A free market approach might have worked if we actually had competition.
Image: Dave Winer/Flickr
When I moved to New York City from Toronto, I was shocked to learn that there was only one internet service provider serving my Manhattan neighborhood. Back in Toronto, I had three or four options, depending on where I lived, which meant I could shop around and get the best deal. But when there’s a monopoly on the internet in your neighborhood, you pay what they demand or you don’t get the internet.
This is a problem faced by millions of Americans, according to a new analysis from the Institute for Local Self Reliance, a nonprofit that advocates for equitable development and local government rule. Based on the Federal Communications Commission’s own data, the ILSR found that 129 million Americans only have one option for broadband internet service in their area, which equals about 40 percent of the country.
Of those who only have one option, roughly 50 million are limited to a company that has violated net neutrality in some way. Of Americans who do have more than one option, 50 million of them are left choosing between two companies that have both got shady behavior on their records, from blocking certain access to actively campaigning against net neutrality.
Aside from being a non-ideal situation for consumers like me, this lack of competition is another dock against the FCC’s plan to repeal net neutrality rules later this week. In arguing against net neutrality rules, FCC Chairman Ajit Pai has repeatedly cited a free market as just as capable of ensuring internet freedom as government regulations.
"All we are simply doing is putting engineers and entrepreneurs, instead of bureaucrats and lawyers, back in charge of the internet," Pai said on Fox News’s “Fox & Friends,” in November. "What we wanted to do is return to the free market consensus that started in the Clinton administration and that served the internet economy in America very well for many years."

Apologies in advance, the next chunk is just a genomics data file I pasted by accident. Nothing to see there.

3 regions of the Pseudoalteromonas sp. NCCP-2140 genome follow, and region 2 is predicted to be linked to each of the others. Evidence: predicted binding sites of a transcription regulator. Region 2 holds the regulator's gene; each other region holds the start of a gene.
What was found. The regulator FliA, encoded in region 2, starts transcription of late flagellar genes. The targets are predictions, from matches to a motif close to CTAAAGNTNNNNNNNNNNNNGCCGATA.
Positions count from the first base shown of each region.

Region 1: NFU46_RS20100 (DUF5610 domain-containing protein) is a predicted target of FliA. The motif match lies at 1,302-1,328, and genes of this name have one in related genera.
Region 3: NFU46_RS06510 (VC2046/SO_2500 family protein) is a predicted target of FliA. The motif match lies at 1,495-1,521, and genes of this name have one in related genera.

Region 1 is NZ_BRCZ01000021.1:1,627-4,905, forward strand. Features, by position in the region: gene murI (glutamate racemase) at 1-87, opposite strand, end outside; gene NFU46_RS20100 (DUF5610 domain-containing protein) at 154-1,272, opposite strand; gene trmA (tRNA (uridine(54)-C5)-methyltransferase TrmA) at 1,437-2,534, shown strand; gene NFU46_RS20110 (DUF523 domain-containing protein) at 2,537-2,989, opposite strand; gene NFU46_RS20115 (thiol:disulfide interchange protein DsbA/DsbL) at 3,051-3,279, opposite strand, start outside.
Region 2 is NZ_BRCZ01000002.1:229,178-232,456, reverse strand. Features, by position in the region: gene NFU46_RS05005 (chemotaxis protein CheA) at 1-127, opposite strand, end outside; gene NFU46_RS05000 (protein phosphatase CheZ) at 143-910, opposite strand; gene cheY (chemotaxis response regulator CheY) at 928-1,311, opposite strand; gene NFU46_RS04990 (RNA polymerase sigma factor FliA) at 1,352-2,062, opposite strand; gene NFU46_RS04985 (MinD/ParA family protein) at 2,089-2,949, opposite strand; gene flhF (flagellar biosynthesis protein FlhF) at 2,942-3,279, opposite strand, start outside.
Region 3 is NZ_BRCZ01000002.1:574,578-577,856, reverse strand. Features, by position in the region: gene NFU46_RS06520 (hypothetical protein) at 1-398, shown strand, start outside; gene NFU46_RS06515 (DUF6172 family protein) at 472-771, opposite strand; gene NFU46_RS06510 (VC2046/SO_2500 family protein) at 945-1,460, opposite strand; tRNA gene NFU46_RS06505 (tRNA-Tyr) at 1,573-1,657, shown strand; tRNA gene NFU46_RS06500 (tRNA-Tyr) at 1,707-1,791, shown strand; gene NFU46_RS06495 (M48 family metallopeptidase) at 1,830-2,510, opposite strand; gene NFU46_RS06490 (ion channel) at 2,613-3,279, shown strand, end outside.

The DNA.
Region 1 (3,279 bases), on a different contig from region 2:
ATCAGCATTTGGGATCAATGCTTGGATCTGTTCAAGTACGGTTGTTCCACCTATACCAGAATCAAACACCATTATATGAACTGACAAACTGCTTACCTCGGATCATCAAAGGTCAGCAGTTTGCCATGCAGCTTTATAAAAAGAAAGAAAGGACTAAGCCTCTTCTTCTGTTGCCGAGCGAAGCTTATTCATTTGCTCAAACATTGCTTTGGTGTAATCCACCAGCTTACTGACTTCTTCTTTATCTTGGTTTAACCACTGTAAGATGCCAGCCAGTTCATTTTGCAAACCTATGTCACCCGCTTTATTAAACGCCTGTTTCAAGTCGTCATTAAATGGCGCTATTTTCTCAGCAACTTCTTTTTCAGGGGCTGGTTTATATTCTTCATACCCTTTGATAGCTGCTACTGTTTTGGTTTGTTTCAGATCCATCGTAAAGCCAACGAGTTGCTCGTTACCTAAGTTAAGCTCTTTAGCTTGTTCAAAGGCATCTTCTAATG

But how can market competition regulate an industry when more than a third of the market has no competition at all, and even those that do have to choose between options that don’t uphold net neutrality?
Pai has claimed that net neutrality rules actually exacerbated the problem of a lack of competition and has said repealing the rules will help ensure smaller businesses have a fair shake. But the idea that net neutrality stifled innovation or infrastructure has been repeatedly debunked.
“The FCC stepping back means that the biggest providers can engage in predatory behavior,” said Christopher Mitchell, ILSR’s director for the Community Broadband Networks Initiative. “That makes competition more difficult. A market with no rules doesn’t work.”
Imagine, for example, that a big ISP decides to cut a deal with a content provider so that only their customers can access the service, or can access it much more quickly, or for free. How are other ISPs supposed to compete when the existing powers can make up the rules?
When really pressed on the issue, Pai typically doubles down on the idea that even if the market isn’t able to completely preserve a free and open internet, the Federal Trade Commission can always step in to crack down on any bad actors. But as I reported for Motherboard last week, the FTC is limited in how and when it can enforce net neutrality standards for ISPs, and in fact may not be allowed to at all.
Each of the FCC’s claims for why repealing net neutrality won’t be disastrous to American consumers crumbles when interrogated. The market is not sufficient to replace regulation, net neutrality did not make that problem worse, and the FTC is no substitute either. Just three days before the vote, we’re still waiting on a reason to repeal net neutrality that actually holds water.